Scott: This one has been bubbling to the surface for months and months and now it’s finally here. Going all the way back to SummerSlam and the wedding reception, Jake was handed Savage after Warrior bolted the WWF over money issues with Vince. Only these two men could go from being face/heel to heel/face and seamlessly have a fantastic feud. That Superstars episode when the cobra bit Savage and Jake was sitting in the corner cackling while the cobra stood at attention in front of him may be one of my favorite wrestling television moments of all time. Now, we can talk about one of the matches that helped sell this special PPV. The match itself isn’t much as there’s a lot of brawling and punching. Savage makes the comeback, complete with his bleeding arm bandage from the snake bite, and gets the victory. Then we see an example of how referees always fuck shit up. Savage was about to crush Roberts with the ring bell after the match, but Earl Hebner grabs it and in the distraction Jake recovers and DDTs Macho Man. The feud is over as Macho Man is out in the ring and Jake walks down the ramp. Or is it over? Jake stops, walks back and grabs a bag from under the ring. Jake promised WWF President Jack Tunney that he wouldn’t have a snake in the corner. Well the match is over and he’s about to get a lizard lunch. Suddenly Elizabeth runs in to stop the chaos. Jake is taunting her as he DDTs Savage two more times. This stuff is better than the match itself. Jake puts the protective glove on and is ready to bring out another poisonous snake to finish Savage off. Elizabeth is pleading while useless Earl is in the corner yelling and, well being useless. Seeing Jake forcing Elizabeth to beg for Savage is awesome psychology. He then grabs Elizabeth by the hair, and decks her. Wow, I never thought we would ever see that. That is what being a heel is all about. The match wasn’t much, but the complete package is priceless. Grade: ****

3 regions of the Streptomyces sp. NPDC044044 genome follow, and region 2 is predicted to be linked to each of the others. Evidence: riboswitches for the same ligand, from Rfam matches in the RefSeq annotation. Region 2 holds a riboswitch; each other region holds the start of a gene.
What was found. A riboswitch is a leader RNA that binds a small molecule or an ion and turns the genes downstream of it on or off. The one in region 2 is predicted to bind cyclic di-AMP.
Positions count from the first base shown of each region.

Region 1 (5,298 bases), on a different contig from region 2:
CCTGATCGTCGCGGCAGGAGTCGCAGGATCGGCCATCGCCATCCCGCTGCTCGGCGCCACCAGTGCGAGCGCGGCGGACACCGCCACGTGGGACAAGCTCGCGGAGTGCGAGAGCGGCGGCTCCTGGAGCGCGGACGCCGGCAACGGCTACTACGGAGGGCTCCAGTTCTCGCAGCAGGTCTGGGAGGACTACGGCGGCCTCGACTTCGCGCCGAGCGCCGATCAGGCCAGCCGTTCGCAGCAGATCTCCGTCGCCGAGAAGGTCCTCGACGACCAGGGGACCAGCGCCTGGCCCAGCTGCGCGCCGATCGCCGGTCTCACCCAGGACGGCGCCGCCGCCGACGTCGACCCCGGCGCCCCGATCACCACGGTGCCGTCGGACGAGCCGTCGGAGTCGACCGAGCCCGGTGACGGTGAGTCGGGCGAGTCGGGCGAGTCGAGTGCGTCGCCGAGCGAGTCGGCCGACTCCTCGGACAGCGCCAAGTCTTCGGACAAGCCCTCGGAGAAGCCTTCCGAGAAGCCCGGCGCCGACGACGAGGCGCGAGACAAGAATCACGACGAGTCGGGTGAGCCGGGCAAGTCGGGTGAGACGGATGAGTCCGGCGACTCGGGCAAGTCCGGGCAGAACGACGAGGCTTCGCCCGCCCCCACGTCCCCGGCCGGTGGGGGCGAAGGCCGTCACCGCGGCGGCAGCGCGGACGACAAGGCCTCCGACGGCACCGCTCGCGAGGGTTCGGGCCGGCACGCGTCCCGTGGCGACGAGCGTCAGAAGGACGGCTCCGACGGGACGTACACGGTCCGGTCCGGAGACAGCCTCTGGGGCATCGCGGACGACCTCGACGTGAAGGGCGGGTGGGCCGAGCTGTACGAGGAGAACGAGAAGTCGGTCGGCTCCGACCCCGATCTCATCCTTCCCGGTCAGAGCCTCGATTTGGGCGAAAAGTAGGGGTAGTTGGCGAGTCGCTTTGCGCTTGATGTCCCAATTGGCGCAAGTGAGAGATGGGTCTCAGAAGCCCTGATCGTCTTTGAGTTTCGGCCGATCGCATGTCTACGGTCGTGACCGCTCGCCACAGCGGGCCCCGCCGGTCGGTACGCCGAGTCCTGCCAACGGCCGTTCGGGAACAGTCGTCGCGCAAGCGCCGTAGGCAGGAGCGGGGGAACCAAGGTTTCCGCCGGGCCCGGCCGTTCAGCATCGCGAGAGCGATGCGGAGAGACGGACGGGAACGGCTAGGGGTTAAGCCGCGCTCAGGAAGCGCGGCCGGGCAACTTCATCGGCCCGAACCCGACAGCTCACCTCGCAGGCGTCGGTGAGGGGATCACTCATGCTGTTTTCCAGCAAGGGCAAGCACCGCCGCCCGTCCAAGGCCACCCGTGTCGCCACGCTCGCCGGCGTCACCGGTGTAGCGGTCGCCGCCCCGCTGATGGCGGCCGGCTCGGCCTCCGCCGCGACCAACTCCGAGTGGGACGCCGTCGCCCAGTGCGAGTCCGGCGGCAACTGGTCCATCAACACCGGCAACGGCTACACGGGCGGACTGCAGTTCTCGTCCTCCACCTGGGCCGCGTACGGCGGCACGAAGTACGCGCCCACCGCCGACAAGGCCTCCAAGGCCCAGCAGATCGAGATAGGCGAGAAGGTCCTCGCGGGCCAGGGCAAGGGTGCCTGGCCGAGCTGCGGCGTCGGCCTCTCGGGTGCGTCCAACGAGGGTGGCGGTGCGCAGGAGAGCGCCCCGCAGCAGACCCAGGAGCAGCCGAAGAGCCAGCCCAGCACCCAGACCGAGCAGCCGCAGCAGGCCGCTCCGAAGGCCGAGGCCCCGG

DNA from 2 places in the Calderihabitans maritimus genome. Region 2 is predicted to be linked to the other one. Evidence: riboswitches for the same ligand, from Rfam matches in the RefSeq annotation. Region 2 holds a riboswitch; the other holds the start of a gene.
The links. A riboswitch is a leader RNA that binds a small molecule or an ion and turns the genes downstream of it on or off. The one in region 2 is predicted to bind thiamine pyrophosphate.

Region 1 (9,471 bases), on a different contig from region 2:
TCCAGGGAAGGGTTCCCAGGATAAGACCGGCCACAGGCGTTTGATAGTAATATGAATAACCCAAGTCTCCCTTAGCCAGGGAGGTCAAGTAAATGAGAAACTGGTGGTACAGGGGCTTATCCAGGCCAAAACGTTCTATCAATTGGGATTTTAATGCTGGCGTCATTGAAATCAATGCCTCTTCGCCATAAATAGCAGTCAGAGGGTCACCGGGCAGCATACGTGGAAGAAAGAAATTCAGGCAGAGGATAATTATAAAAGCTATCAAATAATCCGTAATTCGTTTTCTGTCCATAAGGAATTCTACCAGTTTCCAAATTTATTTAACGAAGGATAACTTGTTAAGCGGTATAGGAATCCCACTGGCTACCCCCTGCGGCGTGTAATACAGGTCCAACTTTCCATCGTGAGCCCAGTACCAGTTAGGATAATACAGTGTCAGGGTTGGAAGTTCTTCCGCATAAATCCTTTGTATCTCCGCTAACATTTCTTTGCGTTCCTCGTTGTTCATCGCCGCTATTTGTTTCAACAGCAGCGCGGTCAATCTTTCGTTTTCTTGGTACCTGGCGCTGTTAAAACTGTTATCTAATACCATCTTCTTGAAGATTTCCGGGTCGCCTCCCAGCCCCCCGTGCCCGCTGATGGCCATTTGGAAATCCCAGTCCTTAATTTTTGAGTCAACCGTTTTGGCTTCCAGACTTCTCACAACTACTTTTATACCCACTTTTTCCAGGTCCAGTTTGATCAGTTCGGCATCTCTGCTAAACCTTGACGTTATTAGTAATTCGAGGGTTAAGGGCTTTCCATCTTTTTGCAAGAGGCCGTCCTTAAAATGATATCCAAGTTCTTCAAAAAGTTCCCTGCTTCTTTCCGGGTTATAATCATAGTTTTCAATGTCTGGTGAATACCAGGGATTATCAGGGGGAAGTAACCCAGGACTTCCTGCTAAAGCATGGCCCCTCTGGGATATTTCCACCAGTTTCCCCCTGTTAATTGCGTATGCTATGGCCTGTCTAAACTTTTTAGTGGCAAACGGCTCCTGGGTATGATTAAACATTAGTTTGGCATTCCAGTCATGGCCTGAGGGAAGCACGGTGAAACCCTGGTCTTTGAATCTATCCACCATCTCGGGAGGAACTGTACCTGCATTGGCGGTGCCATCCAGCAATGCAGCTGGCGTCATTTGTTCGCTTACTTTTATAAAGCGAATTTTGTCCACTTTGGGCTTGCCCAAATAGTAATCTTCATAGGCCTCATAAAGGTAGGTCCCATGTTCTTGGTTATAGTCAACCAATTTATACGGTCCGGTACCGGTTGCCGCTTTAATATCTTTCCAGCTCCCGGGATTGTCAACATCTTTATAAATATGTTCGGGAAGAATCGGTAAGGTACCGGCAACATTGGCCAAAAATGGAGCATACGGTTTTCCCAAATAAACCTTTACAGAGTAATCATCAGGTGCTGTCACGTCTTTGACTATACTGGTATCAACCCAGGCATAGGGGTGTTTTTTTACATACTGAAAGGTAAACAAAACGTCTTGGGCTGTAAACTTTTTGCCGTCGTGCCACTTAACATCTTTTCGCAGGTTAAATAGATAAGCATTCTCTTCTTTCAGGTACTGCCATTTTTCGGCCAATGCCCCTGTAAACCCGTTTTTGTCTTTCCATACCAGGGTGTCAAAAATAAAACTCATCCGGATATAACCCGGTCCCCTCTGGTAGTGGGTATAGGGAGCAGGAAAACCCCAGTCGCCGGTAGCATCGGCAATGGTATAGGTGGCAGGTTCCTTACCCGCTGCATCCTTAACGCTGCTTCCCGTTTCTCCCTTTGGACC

Justin: This red hot feud has been simmering since SummerSlam when Jake Roberts and Undertaker crashed Savage’s wedding reception. Since then Savage was bit by a snake and reinstated as an active wrestler and was ready to exact some much needed revenge here. Both men cut fantastic promos before the match, ratcheting up the heat and intrigue before they tussled. Adding Savage into the mix of a suddenly top notch main event talent pool was awesome and really made the division even deeper than it was already becoming. Elizabeth is with Savage backstage here as she has been a huge part of the storyline and the question immediately becomes whether or not it was a wise idea by Macho to have her in the arena. Jake didn’t even get to make a full entrance as Savage sprinted down the aisle and hammered him from behind. Inside the ring, Savage was on fire, destroying the Snake with passion and aggression…and with his jacket and feathered hat on. Roberts would try to escape, but Savage had none of that, chasing him down and dumping him back inside. The ever opportunistic Roberts used an inadvertent deflection by the referee to spear Savage low and take control. Things spilled outside and Savage accidentally slammed his gnawed up arm into the post giving Roberts something to target. Jake would peel away the bandages, trying to expose the wound, while also hammering away at the flailing Macho Man. Savage had an opening for a charge but ate a Roberts knee, which led to a short clothesline. Jake seemed to be queuing up the DDT but in the blink of an eye Savage was able to strike, take him down and pounce to the top rope before crashing into the Snake with his big elbow for the win. The crowd liked that one. While the win was nice, Savage wasn’t done as he was looking to really hurt Roberts. An official would block him from using a chair, so he instead grabbed the ring bell. However, that backfired as the referee grabbed the bell from him, which gave Jake the chance to rock Savage with the DDT. Jake would snap off a second one as well and now Macho was in some deep shit. Roberts would feign leaving before stooping by ringside and pulling out a bag from under the ring. He hinted that he kept his promise to Jack Tunney because the snake wasn’t in the corner. Before Jake could strike, Elizabeth came out to cover Savage and beg to be left alone. And things got even more intense as Jake crept in and taunted Liz, ignoring the ref’s pleas to back off. Jake ignored the begging and drilled a third DDT. As he teased releasing the cobra and berated the WWF’s first couple, he demanded Liz beg some more. Finally, he snapped and pulled Liz to her feet before slapping her in the face! This was some epic level heel stuff. Gorilla and Bobby both agreed it was too much and officials and Tunney finally forced Roberts to leave. As Tunney yelled at him, he crossed his heart and said he did nothing wrong and that there was no snake in the bag. This was amazing heel work by Roberts, perhaps the best in company history to this point. It was intense, sick and really fucked up. And it worked so well because of how sympathetic and beloved Savage and Liz were. In the back afterwards, Jake gave a demented promo about how he prefers women that stand up instead of begging and then basically compares slapping Liz to sex. “I could cultivate her into someone even I would want.” The match was nothing, but the angle after was everything. And it was amazing. Grade: ****